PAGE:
Related: What Is a Balance Sheet? FAQs, Components, and an Example

2. Run an unadjusted trial balance

The unadjusted trial balance is the initial summary of the balances of the accounts. This gives you an overview of the debits and credits of each account, providing the basis of the company's financial statements. The difference between the adjusted and unadjusted balances is that the unadjusted trial balance doesn't specify transactions by the accounting cycle.

To run an unadjusted trial balance, calculate the total debits and credits by adding the balances of debits for each account, followed by the credits for each account. When the totals of debits match the total of credits, you have a balanced financial account. For example, when the company spent $5,500 in credits, it also has accumulated $5,500 in assets. If these totals don't balance, evaluate the company's accounts for where you may have only recorded an entry once and correct it. You can use the difference between the totals to help you identify where the error may have occurred.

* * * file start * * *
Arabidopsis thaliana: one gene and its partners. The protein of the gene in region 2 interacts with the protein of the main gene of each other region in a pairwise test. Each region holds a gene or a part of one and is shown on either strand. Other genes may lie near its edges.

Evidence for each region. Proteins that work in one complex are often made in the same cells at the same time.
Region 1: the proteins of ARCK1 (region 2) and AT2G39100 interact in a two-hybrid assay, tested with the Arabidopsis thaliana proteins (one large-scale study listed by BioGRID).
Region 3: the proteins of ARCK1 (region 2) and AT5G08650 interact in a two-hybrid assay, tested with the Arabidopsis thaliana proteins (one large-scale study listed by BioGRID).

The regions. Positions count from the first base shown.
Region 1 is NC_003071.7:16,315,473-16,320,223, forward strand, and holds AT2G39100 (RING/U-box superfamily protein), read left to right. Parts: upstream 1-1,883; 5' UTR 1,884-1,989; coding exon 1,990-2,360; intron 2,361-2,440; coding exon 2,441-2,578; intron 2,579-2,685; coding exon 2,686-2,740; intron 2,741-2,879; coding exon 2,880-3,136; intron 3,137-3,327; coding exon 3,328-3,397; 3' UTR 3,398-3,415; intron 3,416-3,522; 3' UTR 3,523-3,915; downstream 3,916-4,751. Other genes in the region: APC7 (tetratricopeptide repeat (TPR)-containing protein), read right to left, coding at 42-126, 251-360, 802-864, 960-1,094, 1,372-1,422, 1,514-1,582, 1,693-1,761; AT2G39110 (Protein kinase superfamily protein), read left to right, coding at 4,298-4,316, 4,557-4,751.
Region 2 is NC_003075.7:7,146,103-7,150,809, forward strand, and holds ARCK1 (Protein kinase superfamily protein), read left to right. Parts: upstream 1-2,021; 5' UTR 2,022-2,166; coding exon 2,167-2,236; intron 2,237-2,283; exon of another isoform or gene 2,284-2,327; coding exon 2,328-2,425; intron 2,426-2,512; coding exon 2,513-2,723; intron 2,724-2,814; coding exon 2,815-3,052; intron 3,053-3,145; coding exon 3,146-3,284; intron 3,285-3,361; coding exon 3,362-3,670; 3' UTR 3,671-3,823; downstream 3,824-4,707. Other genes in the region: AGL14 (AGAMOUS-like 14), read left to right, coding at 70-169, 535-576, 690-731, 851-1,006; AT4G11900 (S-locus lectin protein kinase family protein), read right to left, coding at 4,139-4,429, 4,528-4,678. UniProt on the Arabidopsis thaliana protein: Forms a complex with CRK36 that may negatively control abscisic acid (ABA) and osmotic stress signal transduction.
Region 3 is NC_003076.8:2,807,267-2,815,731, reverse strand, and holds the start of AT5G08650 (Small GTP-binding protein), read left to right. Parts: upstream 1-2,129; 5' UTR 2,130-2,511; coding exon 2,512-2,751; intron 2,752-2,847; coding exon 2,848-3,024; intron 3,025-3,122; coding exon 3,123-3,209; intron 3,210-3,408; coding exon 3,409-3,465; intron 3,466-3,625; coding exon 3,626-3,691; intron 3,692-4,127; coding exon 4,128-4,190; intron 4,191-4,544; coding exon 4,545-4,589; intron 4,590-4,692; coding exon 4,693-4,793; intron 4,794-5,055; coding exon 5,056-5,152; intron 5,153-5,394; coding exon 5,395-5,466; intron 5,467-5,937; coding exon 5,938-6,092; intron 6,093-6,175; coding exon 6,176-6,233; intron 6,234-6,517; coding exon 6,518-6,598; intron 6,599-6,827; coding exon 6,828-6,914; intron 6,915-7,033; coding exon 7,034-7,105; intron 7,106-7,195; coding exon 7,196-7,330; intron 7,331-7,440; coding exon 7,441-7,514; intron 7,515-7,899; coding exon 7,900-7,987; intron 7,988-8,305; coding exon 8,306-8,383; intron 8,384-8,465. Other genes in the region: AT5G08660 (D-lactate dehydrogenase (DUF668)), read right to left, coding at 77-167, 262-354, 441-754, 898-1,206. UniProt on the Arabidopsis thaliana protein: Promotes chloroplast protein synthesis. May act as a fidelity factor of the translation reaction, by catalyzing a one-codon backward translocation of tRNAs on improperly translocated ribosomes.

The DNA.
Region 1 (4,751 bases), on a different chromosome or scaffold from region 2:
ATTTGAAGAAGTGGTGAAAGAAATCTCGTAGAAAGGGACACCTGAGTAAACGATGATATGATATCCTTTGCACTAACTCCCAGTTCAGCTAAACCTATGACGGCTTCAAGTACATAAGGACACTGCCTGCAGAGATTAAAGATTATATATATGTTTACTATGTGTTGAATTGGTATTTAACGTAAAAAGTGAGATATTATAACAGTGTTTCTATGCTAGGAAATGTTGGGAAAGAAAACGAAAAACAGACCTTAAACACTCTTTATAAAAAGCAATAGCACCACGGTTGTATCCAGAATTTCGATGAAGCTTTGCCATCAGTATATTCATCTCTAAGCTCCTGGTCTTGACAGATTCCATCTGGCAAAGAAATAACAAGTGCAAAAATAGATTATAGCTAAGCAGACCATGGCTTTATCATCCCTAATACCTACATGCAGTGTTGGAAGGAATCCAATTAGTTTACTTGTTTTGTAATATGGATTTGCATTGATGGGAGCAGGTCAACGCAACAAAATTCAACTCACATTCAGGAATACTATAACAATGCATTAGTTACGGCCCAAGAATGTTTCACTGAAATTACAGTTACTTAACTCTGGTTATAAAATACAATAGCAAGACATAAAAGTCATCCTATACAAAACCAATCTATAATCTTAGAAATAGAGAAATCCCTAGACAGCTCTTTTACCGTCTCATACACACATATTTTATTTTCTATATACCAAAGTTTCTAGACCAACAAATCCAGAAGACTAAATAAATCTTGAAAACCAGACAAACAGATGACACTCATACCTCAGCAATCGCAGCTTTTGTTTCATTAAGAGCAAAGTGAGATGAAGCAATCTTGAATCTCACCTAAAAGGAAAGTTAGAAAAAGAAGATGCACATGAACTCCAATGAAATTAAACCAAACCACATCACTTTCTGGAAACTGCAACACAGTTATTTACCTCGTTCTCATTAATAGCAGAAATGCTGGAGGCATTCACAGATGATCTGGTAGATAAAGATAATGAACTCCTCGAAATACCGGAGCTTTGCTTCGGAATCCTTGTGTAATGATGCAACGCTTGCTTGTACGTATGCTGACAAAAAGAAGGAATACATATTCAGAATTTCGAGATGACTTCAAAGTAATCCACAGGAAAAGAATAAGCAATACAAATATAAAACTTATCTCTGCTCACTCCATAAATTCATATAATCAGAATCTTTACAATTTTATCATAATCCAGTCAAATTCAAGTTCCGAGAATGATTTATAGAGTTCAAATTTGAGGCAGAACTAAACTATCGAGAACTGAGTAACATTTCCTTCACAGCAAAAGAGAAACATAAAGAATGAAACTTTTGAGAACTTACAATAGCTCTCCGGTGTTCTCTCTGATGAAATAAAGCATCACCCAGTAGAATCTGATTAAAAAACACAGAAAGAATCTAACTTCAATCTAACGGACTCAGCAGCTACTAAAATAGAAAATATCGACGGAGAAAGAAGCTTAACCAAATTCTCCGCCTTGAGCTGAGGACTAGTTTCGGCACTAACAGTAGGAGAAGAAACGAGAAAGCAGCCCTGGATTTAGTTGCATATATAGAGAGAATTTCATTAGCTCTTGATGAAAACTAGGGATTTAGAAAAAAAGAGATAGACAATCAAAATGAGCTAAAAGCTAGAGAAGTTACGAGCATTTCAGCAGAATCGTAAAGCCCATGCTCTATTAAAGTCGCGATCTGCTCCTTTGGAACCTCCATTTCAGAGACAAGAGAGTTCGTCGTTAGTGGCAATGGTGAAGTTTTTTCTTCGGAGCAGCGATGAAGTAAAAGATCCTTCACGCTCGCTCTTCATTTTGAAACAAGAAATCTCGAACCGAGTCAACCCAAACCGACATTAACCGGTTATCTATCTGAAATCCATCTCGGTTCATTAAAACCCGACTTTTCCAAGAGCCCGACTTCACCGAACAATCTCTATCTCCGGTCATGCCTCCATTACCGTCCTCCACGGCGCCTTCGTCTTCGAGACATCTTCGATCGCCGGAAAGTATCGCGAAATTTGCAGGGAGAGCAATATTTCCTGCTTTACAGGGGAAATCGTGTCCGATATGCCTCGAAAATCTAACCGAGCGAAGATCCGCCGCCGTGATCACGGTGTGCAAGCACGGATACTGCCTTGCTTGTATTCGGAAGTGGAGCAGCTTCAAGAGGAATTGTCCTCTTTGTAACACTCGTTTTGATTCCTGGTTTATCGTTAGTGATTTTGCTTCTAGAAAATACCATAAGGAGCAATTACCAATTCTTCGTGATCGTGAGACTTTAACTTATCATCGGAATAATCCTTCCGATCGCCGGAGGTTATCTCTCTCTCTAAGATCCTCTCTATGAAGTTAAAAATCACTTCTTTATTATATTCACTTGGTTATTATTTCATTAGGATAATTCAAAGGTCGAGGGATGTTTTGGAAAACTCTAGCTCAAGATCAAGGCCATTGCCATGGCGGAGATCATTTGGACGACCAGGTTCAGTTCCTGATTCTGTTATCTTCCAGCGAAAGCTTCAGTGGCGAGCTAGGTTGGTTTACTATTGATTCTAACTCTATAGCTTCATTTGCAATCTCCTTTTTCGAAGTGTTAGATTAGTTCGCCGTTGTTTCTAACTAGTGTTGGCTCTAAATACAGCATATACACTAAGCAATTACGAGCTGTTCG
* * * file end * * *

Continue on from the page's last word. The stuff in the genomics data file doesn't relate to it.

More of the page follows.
Related: How to Calculate Net Profit Margin (With Examples)

3. Make adjustments to the balance

Once you complete the unadjusted balance, you can make your adjustments by removing all transactions that occurred outside the timeframe of the accounting cycle for which you're preparing statements. By making these adjustments, you can improve the accuracy of the financial statements you create from the balance sheet. Here are the four main types of adjustments you can make to a trial balance sheet:

  • Deferrals: This is when you remove a transaction that doesn't belong in the accounting cycle for which you're balancing. For example, if a business received a late payment that applies to another cycle, you can add it to the previous cycle's balance sheet.